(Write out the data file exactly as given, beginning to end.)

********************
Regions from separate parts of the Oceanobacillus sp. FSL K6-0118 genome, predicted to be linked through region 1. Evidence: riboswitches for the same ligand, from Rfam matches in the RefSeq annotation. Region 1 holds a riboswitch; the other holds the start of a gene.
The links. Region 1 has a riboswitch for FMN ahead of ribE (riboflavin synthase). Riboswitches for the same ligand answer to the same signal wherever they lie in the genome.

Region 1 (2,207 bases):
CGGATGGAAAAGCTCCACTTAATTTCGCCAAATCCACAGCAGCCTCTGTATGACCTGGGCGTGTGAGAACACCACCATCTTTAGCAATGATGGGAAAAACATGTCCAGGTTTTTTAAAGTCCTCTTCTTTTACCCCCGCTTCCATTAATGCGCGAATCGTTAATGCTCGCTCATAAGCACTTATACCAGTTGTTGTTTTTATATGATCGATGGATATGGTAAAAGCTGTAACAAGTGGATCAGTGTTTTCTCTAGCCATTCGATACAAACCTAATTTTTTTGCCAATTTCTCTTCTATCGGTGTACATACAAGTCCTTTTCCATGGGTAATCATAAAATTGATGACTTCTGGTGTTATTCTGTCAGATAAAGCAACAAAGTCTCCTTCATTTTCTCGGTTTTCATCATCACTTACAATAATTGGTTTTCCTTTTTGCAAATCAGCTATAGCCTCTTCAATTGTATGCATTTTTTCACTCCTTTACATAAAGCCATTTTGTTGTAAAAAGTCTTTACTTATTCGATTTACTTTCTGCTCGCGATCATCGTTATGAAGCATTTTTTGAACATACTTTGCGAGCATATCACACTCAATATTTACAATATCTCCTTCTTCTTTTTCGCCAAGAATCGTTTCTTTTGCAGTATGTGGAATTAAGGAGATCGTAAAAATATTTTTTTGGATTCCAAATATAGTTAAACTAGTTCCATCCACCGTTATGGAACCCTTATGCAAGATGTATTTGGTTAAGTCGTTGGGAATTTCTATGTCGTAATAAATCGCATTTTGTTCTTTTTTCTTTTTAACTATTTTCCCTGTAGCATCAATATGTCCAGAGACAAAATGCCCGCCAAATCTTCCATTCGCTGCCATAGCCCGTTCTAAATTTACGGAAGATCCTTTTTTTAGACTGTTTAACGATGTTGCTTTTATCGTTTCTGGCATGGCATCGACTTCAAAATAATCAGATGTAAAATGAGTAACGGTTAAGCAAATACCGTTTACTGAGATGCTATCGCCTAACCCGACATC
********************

Regions from separate parts of the Oceanobacillus sp. FSL K6-0118 genome, predicted to be linked through region 1. Evidence: riboswitches for the same ligand, from Rfam matches in the RefSeq annotation. Region 1 holds a riboswitch; the other holds the start of a gene.
The links. Region 1 has a riboswitch for FMN ahead of ribE (riboflavin synthase). Riboswitches for the same ligand answer to the same signal wherever they lie in the genome.

Region 1 (2,207 bases):
CGGATGGAAAAGCTCCACTTAATTTCGCCAAATCCACAGCAGCCTCTGTATGACCTGGGCGTGTGAGAACACCACCATCTTTAGCAATGATGGGAAAAACATGTCCAGGTTTTTTAAAGTCCTCTTCTTTTACCCCCGCTTCCATTAATGCGCGAATCGTTAATGCTCGCTCATAAGCACTTATACCAGTTGTTGTTTTTATATGATCGATGGATATGGTAAAAGCTGTAACAAGTGGATCAGTGTTTTCTCTAGCCATTCGATACAAACCTAATTTTTTTGCCAATTTCTCTTCTATCGGTGTACATACAAGTCCTTTTCCATGGGTAATCATAAAATTGATGACTTCTGGTGTTATTCTGTCAGATAAAGCAACAAAGTCTCCTTCATTTTCTCGGTTTTCATCATCACTTACAATAATTGGTTTTCCTTTTTGCAAATCAGCTATAGCCTCTTCAATTGTATGCATTTTTTCACTCCTTTACATAAAGCCATTTTGTTGTAAAAAGTCTTTACTTATTCGATTTACTTTCTGCTCGCGATCATCGTTATGAAGCATTTTTTGAACATACTTTGCGAGCATATCACACTCAATATTTACAATATCTCCTTCTTCTTTTTCGCCAAGAATCGTTTCTTTTGCAGTATGTGGAATTAAGGAGATCGTAAAAATATTTTTTTGGATTCCAAATATAGTTAAACTAGTTCCATCCACCGTTATGGAACCCTTATGCAAGATGTATTTGGTTAAGTCGTTGGGAATTTCTATGTCGTAATAAATCGCATTTTGTTCTTTTTTCTTTTTAACTATTTTCCCTGTAGCATCAATATGTCCAGAGACAAAATGCCCGCCAAATCTTCCATTCGCTGCCATAGCCCGTTCTAAATTTACGGAAGATCCTTTTTTTAGACTGTTTAACGATGTTGCTTTTATCGTTTCTGGCATGGCATCGACTTCAAAATAATCAGATGTAAAATGAGTAACGGTTAAGCAAATACCGTTTACTGAGATGCTATCGCCTAACCCGACATC